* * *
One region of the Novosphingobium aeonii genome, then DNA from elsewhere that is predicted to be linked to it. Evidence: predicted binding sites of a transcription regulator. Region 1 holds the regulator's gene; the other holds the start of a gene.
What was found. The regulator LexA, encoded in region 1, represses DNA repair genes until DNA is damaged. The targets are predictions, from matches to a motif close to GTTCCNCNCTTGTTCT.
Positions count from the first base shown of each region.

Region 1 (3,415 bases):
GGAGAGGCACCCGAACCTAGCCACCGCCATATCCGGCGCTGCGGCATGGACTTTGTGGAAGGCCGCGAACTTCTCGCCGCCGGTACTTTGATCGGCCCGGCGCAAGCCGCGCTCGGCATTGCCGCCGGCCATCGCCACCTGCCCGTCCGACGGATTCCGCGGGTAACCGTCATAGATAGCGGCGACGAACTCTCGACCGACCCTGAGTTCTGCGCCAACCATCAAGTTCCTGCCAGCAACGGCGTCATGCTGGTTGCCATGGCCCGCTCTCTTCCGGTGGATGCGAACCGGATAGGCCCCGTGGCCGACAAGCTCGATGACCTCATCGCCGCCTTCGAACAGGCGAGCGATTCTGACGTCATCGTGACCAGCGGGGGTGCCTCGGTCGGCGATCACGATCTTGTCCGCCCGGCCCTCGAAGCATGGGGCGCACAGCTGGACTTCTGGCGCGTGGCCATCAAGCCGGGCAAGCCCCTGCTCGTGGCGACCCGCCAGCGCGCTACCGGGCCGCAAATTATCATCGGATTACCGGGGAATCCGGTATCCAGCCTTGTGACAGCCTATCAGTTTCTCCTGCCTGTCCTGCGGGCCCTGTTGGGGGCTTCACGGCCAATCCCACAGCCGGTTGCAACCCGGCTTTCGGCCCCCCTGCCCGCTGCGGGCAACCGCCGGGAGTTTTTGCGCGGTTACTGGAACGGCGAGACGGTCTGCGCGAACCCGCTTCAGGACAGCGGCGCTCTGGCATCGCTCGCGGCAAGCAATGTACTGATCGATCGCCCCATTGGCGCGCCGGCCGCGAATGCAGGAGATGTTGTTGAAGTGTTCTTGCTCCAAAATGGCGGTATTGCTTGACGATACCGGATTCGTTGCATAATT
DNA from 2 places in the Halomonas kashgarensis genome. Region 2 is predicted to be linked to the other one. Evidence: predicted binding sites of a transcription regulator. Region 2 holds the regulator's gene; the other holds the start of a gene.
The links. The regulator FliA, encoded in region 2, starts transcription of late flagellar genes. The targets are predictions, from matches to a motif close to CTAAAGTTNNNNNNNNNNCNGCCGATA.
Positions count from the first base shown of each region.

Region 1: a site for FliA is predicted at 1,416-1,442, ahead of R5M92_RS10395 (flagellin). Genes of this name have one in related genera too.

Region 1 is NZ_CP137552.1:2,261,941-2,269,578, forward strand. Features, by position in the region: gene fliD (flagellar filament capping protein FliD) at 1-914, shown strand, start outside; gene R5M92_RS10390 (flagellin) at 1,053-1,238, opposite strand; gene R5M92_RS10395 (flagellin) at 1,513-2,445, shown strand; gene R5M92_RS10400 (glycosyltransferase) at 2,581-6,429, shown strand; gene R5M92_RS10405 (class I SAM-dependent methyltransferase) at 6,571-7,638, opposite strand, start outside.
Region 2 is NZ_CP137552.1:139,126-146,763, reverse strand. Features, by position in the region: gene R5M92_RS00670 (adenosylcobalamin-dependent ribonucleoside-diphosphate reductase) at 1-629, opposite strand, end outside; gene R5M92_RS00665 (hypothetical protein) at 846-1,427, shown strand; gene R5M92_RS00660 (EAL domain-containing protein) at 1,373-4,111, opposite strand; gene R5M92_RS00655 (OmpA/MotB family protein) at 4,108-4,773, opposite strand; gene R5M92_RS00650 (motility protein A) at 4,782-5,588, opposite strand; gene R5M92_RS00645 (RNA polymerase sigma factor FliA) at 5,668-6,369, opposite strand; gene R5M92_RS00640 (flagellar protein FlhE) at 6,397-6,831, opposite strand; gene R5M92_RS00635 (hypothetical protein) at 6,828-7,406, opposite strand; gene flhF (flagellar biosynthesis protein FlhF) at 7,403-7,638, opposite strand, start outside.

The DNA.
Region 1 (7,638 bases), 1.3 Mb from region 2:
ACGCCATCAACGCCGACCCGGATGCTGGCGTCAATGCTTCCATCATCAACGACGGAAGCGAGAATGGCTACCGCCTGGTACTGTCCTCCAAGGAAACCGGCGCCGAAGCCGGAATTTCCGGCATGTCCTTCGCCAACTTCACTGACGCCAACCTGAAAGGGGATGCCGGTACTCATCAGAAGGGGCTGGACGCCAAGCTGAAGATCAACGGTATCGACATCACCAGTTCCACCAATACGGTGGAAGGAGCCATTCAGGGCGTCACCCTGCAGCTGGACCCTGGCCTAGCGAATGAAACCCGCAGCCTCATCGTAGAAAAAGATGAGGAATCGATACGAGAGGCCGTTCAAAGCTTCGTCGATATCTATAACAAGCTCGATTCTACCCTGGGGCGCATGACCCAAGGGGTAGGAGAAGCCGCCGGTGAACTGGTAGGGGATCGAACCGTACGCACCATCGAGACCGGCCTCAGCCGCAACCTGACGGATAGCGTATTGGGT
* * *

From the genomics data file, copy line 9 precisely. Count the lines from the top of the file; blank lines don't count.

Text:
Region 1: a site for FliA is predicted at 1,416-1,442, ahead of R5M92_RS10395 (flagellin). Genes of this name have one in related genera too.